Patronis, a Panama City restaurateur, also spent $79,759 last month, with large chunks going to political, fundraising and communications consultants.
Meanwhile, the wait continues for an announcement about whether Sen. Tom Lee, R-Thonotosassa, will challenge Patronis for the GOP nomination.
Lee’s political committee, known as The Conservative, was mostly inactive in March. The committee, which had brought in $579,500 since September as Lee repeatedly floated the possibility of running for CFO, recorded no contributions in March while spending $27,455, mostly on political consulting.
On the Democratic side, former state Sen. Jeremy Ring collected $60,100 last month through his campaign account and the Florida Action Fund political committee. His biggest contribution, $25,000, came from the Washington-based International Association of Firefighters.
Ring, who started April with $374,860 on hand in the two accounts, also made a $22,000 contribution to the Florida Democratic Party last month.
In a crowded Republican primary, former Hillsborough County Circuit Judge Ashley Moody brought in $102,025 for her campaign account and the committee Friends of Ashley Moody. She had an advantage because she was able to raise money throughout March, unlike her Republican opponents --- state House members Frank White, Jay Fant and Ross Spano.
Moody, who has Bondi’s backing, picked up $79,525 in her personal campaign account and another $22,500 for the political committee. Among the contributions to the committee was $5,000 from Floridian’s United for our Children’s Future.
Moody started April with a combined $1.54 million in the two accounts.
Fant, of Jacksonville, posted $107,283 in March contributions. The total included $2,283 to his campaign account and $105,000 to the political committee Pledge This Day. Among the two contributions to the committee was $100,000 from Scott Mackenzie, a financial adviser and investor from Jacksonville.
Fant, who previously put $750,000 of his own money into the contest, started April with about $863,000 on hand.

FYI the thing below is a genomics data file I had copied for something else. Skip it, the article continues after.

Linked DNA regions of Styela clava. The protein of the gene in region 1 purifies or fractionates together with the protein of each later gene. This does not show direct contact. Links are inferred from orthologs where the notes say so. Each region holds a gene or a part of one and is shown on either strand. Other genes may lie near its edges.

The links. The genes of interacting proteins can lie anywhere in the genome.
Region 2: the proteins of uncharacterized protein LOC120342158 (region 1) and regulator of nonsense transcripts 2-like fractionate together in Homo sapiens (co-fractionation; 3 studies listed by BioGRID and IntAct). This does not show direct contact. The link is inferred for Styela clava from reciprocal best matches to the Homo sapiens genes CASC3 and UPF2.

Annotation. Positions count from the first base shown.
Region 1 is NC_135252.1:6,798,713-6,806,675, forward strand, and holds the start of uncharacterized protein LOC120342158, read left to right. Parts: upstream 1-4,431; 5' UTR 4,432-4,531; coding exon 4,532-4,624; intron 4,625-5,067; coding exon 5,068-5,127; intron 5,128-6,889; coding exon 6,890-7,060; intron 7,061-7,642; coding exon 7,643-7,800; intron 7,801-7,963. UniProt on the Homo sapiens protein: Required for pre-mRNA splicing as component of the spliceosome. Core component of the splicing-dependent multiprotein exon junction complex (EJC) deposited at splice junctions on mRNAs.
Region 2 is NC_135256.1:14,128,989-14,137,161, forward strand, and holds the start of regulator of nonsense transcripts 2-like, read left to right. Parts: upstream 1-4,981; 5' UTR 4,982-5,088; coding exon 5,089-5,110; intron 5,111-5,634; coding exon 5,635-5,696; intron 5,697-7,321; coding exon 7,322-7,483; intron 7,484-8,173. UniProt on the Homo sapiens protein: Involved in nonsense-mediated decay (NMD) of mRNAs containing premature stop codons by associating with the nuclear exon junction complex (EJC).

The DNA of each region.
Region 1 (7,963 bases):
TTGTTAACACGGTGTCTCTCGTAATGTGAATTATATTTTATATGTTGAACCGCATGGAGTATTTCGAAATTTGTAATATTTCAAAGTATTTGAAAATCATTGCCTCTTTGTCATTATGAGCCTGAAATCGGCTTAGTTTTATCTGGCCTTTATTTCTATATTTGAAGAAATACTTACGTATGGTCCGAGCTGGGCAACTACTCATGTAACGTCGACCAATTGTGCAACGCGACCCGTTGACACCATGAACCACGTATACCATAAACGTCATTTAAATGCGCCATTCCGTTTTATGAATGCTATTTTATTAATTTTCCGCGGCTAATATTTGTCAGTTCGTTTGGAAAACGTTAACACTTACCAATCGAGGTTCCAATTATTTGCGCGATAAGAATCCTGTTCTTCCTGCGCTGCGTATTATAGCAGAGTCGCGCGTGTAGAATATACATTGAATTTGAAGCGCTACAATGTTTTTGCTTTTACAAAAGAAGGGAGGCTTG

White, of Pensacola, was just behind Fant in March fundraising, bringing in $103,198 through his campaign account and the committee United Conservatives.
Among the $42,000 received by United Conservatives was $25,000 from the Pensacola-based Good Ideas for Government Political Committee, which is funded by businessman and philanthropist Quinton Studer. Studer is a co-owner of the Pensacola Blue Wahoos minor-league baseball team and founder of the health-care consulting company Studer Group.
White, an attorney who serves as general counsel and chief financial officer for the chain of Sandy Sansing auto dealerships, earlier put up $1.5 million of his own money for the race. He started April with $2.02 million on hand in the two accounts.
Spano, of Dover, pulled in $52,495 in April for his campaign account and the political committee Liberty and Justice for All. The committee received a single donation of $12,000 from Alternative Energy Applications, an energy service company in Tampa.
Spano started April with $96,882 in the two accounts.
On the Democratic side, Shaw posted $211,522 in contributions to his campaign account and his political committee Sean Shaw for Florida.
Shaw, who entered the statewide contest on Jan. 16, began April with $245,004 on hand.
Ryan Torrens, an attorney from Hillsborough County who has been running on the Democratic side since May 2017, picked up $4,809 in March and started April with $7,170 on hand.